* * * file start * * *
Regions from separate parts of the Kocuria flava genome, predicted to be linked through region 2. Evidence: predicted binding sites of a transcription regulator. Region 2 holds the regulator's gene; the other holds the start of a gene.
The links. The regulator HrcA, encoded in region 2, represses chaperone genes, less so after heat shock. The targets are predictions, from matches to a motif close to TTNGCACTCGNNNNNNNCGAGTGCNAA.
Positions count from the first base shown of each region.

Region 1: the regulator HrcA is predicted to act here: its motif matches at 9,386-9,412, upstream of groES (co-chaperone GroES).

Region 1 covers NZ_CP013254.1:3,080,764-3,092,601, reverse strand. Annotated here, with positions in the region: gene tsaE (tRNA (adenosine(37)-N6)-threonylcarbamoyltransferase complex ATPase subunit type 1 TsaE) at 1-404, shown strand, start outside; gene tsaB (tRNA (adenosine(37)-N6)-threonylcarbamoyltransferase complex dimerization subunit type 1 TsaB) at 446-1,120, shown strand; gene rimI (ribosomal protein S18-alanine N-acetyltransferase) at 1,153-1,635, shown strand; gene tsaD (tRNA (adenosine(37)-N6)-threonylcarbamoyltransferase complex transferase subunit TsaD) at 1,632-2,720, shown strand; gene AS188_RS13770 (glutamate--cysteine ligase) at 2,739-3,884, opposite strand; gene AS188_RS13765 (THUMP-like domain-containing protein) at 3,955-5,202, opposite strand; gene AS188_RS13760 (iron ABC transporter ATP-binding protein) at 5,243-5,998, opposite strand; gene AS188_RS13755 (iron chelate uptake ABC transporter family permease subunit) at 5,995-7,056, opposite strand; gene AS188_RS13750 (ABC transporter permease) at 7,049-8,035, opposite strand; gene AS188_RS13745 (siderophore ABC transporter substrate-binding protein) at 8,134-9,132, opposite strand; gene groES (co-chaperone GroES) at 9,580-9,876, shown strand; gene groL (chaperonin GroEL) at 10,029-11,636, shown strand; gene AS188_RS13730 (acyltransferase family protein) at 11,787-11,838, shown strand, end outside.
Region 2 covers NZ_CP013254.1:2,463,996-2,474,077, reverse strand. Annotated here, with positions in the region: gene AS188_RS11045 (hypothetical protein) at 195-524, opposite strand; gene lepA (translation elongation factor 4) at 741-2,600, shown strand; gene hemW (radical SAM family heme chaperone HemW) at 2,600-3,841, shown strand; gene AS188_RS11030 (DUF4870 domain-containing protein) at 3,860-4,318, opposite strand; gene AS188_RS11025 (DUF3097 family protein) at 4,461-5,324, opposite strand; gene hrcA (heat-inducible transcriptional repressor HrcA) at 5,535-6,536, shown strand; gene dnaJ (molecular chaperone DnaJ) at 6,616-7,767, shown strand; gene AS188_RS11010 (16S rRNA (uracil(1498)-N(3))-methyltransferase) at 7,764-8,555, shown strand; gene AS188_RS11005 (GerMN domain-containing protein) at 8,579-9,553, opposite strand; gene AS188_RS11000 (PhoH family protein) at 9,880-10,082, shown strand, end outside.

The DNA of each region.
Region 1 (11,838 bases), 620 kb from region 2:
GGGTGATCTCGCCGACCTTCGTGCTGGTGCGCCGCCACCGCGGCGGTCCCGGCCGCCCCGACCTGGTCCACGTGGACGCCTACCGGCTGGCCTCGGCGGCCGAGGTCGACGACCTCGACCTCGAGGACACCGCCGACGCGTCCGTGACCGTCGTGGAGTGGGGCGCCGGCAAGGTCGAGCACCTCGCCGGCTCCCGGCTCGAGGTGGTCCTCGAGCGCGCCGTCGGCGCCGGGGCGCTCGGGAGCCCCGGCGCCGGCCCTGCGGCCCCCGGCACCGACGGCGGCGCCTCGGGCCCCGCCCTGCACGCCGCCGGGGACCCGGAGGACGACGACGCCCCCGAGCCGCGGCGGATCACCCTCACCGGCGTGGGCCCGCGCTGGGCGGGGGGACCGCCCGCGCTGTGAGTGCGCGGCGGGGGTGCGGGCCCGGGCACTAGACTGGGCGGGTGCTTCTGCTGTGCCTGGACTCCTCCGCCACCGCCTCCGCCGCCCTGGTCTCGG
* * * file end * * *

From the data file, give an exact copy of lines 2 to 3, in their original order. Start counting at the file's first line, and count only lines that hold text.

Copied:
The links. The regulator HrcA, encoded in region 2, represses chaperone genes, less so after heat shock. The targets are predictions, from matches to a motif close to TTNGCACTCGNNNNNNNCGAGTGCNAA.
Positions count from the first base shown of each region.